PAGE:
On 15-16 November 2022, G20 leaders met in Bali to work together towards a stronger recovery from COVID-19. With interconnected crises across the world – from Ukraine to the combined food, fuel and climate crises – this year’s G20 took place in a context of upheaval and uncertainty.
This demanded that the G20 demonstrate bold leadership, progressive partnership, and better financing to facilitate genuine change, especially for those left furthest behind.
Education is key to progress towards the wide-ranging ambitions of this years’ G20. But education’s positive impact can only be unlocked through more and better funding to education to meet the growing levels of need and leverage its impact on other global challenges.
GPE welcomes the Leaders’ Declaration and its strong acknowledgement of access to education as “a human right and a pivotal tool for inclusive and sustainable economic recovery”, as well as the vital commitment to, “accessible and effective education systems.”
I am also encouraged by the strong language on achieving the SDGs by 2030 (including through innovative financing), the drive towards “advancing women’s and girls’ equal access to inclusive and quality education”, and the imperative for joint action on the climate, food, fuel, and economic crises, especially in lower-income countries. These commitments, all of which are core to GPE’s mission, link to the G20s promise to, “act in solidarity...with developing countries to rebuild more resilient, tech-enabled, accessible, and effective education systems”.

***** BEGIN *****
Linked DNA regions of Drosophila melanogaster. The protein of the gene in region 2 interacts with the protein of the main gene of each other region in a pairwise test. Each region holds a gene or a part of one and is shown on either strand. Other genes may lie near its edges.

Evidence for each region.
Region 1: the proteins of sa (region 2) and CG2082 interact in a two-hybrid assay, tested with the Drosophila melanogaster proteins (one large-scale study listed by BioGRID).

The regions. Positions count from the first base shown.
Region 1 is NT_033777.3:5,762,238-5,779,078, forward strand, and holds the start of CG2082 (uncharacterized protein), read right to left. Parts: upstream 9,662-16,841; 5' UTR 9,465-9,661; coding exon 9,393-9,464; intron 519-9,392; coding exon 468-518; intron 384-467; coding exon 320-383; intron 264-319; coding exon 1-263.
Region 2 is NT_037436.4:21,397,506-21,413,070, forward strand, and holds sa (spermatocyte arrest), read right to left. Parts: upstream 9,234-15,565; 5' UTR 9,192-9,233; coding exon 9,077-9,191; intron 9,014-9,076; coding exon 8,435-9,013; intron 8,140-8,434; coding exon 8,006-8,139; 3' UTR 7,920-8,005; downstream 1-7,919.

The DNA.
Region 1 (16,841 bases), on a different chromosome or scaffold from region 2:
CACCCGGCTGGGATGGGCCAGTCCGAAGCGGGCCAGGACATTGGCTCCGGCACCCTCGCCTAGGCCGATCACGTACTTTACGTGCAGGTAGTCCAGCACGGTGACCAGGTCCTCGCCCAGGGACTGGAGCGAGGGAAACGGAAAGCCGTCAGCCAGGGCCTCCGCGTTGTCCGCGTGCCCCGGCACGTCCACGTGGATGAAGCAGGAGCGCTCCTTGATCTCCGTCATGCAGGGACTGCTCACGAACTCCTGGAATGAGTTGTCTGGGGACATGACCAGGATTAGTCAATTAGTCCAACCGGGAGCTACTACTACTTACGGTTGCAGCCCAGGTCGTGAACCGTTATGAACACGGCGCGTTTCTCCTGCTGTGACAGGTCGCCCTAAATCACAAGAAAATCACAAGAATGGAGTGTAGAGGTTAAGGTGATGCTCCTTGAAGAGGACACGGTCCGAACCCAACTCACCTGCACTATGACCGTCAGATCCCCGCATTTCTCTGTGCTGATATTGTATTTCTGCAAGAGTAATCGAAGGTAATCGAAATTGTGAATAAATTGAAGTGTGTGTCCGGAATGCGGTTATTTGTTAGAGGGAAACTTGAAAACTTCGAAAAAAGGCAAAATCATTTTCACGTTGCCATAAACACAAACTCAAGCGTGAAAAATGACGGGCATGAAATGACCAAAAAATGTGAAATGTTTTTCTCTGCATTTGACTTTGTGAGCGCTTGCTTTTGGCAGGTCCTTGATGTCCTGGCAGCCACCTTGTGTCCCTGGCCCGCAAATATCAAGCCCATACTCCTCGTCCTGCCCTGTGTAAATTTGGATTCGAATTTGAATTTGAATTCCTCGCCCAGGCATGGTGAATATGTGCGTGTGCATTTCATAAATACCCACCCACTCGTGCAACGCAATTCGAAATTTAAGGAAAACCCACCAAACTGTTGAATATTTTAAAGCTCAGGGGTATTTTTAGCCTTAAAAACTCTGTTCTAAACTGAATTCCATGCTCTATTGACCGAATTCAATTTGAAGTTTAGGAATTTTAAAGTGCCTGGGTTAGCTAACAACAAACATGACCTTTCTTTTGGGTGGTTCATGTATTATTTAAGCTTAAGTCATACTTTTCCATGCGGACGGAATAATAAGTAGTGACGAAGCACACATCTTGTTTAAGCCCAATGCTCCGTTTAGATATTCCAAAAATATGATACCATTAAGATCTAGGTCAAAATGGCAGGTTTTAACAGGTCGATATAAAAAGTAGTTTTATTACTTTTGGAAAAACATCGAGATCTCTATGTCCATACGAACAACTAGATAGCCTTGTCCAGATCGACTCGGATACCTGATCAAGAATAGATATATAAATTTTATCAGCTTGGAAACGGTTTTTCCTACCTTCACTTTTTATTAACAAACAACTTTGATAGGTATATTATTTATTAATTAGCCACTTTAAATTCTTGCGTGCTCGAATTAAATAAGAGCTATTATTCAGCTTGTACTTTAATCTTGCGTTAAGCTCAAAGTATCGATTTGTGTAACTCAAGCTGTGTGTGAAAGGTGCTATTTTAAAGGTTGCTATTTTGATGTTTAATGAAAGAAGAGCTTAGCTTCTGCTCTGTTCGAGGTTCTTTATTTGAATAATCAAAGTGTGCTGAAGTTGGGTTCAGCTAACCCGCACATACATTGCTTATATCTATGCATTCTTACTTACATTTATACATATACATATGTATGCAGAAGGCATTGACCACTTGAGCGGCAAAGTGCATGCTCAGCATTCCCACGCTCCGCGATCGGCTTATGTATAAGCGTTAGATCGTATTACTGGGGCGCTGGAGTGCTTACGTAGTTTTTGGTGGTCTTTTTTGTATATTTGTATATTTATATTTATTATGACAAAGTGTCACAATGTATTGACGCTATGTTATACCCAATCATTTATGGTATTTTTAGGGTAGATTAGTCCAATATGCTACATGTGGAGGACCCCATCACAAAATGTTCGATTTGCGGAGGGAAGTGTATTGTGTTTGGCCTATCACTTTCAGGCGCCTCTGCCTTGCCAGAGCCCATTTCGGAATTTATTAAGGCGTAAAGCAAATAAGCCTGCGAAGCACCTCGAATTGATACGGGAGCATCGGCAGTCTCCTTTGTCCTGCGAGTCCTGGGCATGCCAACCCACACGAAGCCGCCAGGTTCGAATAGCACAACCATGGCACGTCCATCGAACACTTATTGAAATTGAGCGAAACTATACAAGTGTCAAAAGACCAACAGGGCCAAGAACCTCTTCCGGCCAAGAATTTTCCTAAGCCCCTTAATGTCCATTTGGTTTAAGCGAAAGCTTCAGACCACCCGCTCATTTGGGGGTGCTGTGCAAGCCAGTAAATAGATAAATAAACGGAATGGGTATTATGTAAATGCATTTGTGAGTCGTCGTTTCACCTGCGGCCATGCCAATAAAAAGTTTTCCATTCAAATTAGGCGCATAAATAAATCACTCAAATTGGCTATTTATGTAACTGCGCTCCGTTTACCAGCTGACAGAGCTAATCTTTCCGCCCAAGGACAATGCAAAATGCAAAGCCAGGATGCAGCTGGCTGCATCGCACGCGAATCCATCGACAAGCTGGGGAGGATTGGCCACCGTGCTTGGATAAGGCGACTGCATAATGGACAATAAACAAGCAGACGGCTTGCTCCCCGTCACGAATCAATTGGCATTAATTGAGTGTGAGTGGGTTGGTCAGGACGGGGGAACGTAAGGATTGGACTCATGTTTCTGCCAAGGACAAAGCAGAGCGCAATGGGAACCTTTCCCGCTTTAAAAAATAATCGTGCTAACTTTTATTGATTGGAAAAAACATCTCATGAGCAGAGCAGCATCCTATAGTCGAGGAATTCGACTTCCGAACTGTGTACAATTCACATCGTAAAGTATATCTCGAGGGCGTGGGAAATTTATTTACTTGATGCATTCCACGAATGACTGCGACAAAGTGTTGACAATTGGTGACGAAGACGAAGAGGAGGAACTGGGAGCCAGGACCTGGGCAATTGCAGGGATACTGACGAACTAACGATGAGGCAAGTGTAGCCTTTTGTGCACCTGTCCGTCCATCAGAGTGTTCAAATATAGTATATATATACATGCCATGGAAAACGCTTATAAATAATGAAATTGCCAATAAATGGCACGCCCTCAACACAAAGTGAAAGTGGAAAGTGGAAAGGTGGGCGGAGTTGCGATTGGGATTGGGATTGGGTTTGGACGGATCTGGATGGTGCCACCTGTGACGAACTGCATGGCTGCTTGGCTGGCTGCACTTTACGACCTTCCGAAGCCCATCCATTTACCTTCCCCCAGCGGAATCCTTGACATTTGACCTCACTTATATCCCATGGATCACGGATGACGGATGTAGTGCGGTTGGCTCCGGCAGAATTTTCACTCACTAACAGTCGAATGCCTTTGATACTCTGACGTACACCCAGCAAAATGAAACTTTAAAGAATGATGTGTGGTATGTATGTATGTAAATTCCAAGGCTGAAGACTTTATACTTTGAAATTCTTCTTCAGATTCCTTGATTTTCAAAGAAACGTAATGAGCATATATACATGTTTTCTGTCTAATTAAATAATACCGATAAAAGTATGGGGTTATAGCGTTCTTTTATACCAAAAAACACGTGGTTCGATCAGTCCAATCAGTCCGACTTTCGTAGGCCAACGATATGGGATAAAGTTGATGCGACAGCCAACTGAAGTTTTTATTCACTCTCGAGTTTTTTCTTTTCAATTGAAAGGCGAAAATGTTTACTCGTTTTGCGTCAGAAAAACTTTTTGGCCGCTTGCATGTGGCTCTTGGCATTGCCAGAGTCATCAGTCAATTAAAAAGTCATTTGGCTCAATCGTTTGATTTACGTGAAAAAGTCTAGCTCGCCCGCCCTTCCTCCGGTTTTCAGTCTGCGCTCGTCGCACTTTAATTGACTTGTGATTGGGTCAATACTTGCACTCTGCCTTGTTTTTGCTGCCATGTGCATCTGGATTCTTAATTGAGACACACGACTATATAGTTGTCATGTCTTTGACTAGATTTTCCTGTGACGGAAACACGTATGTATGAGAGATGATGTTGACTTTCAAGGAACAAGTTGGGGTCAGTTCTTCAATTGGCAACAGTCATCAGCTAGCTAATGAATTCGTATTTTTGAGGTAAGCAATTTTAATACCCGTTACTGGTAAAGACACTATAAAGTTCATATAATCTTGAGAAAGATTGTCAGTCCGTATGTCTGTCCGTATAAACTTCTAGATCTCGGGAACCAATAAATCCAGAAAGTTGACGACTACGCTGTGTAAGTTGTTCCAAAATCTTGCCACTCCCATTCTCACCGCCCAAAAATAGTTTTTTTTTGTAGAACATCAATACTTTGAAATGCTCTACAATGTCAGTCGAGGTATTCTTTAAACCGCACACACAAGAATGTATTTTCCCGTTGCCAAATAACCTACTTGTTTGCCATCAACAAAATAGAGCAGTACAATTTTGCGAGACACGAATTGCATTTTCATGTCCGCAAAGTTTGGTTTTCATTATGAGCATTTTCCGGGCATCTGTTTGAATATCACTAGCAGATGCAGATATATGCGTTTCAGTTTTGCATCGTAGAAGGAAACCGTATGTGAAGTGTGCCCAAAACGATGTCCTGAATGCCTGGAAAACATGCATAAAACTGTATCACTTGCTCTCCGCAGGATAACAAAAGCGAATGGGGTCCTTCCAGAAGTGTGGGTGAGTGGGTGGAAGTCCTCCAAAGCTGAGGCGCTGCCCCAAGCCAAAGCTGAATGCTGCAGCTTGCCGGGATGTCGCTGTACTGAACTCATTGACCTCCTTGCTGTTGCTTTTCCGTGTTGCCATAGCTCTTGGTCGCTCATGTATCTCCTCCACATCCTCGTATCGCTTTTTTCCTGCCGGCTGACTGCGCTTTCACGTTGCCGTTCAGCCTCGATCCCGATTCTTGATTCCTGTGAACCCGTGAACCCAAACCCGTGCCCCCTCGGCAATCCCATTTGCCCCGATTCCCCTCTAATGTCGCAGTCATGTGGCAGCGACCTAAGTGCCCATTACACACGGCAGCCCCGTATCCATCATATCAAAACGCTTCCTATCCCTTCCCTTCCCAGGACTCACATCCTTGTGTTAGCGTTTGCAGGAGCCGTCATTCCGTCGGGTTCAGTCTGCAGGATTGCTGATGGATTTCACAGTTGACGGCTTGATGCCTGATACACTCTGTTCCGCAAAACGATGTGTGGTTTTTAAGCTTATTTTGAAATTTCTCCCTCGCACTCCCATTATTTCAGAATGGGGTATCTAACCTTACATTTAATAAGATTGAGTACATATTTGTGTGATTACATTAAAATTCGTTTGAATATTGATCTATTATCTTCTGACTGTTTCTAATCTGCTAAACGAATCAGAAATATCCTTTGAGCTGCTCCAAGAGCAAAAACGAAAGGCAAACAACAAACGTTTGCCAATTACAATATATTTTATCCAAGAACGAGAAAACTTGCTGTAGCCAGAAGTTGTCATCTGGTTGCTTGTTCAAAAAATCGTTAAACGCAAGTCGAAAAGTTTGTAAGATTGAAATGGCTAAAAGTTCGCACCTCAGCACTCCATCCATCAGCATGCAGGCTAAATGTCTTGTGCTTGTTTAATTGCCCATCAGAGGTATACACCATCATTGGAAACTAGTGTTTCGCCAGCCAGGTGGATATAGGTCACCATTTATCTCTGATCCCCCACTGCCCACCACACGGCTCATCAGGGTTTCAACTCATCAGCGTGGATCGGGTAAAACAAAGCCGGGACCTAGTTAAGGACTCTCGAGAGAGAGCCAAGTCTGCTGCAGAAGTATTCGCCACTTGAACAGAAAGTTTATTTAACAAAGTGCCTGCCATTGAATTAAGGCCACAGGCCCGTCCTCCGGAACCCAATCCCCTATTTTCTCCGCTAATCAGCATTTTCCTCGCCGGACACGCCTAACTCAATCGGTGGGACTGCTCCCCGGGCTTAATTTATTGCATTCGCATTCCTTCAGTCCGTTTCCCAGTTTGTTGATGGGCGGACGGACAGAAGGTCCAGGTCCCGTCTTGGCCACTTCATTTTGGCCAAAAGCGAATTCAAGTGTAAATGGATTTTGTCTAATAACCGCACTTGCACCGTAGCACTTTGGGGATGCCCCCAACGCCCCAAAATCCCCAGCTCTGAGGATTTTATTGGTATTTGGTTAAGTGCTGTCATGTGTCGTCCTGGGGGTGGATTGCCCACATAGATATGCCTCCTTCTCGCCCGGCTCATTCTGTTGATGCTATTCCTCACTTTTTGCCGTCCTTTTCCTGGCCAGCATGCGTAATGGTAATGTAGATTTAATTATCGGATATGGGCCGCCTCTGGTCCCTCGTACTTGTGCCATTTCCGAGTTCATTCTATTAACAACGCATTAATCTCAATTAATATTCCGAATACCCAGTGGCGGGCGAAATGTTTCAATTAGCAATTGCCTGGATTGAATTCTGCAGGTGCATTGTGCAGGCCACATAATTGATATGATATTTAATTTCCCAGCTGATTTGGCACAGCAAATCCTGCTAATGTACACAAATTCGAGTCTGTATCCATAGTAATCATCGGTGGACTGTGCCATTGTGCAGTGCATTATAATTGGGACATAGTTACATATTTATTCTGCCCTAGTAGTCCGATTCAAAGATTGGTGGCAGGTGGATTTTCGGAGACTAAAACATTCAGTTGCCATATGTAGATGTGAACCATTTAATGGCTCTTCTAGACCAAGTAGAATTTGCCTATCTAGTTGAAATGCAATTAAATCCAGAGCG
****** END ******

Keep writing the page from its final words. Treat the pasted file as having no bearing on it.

These are all the foundations upon which a better tomorrow will be built. But dreams remain pipedreams, unless they are invested in.
As a signatory to the joint partners letter on global education financing in advance of the leaders’ summit, we had called on G20 leaders to make an explicit reference to prioritizing, protecting, and increasing education financing (both Official Development Assistance and domestic budgets in partner countries), including ensuring global funds and initiatives like the GPE are fully funded.
I urge G20 leaders to continue the legacy they have started, driving greater ambition to education financing in the G7 process and through the Italian presidency of the G20 next year.
Education remains on the sidelines of foreign policy, and until it is brought to its heart, progress on a more prosperous, greener and more peaceful future will elude us.
I echo GPE youth leaders in looking forward to a day when education is lauded as an ‘investment and not an expense’.